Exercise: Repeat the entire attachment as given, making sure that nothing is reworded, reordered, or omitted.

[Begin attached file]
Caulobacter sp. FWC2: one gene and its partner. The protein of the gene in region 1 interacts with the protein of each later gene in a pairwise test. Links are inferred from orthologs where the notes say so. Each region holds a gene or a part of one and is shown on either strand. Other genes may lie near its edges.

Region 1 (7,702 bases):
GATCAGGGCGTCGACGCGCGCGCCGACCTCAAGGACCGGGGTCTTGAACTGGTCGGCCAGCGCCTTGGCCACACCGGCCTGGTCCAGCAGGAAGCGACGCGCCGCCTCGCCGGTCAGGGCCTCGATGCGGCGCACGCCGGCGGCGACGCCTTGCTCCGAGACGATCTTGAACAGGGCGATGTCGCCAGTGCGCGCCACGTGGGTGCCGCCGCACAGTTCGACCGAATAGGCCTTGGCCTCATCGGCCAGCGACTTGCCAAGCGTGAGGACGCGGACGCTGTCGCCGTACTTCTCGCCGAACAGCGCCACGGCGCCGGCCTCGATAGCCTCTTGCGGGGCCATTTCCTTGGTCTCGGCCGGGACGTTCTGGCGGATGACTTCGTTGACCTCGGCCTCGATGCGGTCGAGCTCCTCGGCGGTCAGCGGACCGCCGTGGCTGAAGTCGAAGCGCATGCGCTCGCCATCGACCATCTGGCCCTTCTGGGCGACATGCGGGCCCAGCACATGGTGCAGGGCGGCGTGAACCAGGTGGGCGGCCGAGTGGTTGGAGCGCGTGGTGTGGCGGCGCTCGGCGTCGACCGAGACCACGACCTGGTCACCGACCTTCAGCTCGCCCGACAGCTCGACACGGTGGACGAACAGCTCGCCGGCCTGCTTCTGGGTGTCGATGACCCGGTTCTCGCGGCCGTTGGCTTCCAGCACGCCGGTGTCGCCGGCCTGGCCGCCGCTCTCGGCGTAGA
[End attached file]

Caulobacter sp. FWC2: one gene and its partner. The protein of the gene in region 1 interacts with the protein of each later gene in a pairwise test. Links are inferred from orthologs where the notes say so. Each region holds a gene or a part of one and is shown on either strand. Other genes may lie near its edges.

Region 1 (7,702 bases):
GATCAGGGCGTCGACGCGCGCGCCGACCTCAAGGACCGGGGTCTTGAACTGGTCGGCCAGCGCCTTGGCCACACCGGCCTGGTCCAGCAGGAAGCGACGCGCCGCCTCGCCGGTCAGGGCCTCGATGCGGCGCACGCCGGCGGCGACGCCTTGCTCCGAGACGATCTTGAACAGGGCGATGTCGCCAGTGCGCGCCACGTGGGTGCCGCCGCACAGTTCGACCGAATAGGCCTTGGCCTCATCGGCCAGCGACTTGCCAAGCGTGAGGACGCGGACGCTGTCGCCGTACTTCTCGCCGAACAGCGCCACGGCGCCGGCCTCGATAGCCTCTTGCGGGGCCATTTCCTTGGTCTCGGCCGGGACGTTCTGGCGGATGACTTCGTTGACCTCGGCCTCGATGCGGTCGAGCTCCTCGGCGGTCAGCGGACCGCCGTGGCTGAAGTCGAAGCGCATGCGCTCGCCATCGACCATCTGGCCCTTCTGGGCGACATGCGGGCCCAGCACATGGTGCAGGGCGGCGTGAACCAGGTGGGCGGCCGAGTGGTTGGAGCGCGTGGTGTGGCGGCGCTCGGCGTCGACCGAGACCACGACCTGGTCACCGACCTTCAGCTCGCCCGACAGCTCGACACGGTGGACGAACAGCTCGCCGGCCTGCTTCTGGGTGTCGATGACCCGGTTCTCGCGGCCGTTGGCTTCCAGCACGCCGGTGTCGCCGGCCTGGCCGCCGCTCTCGGCGTAGA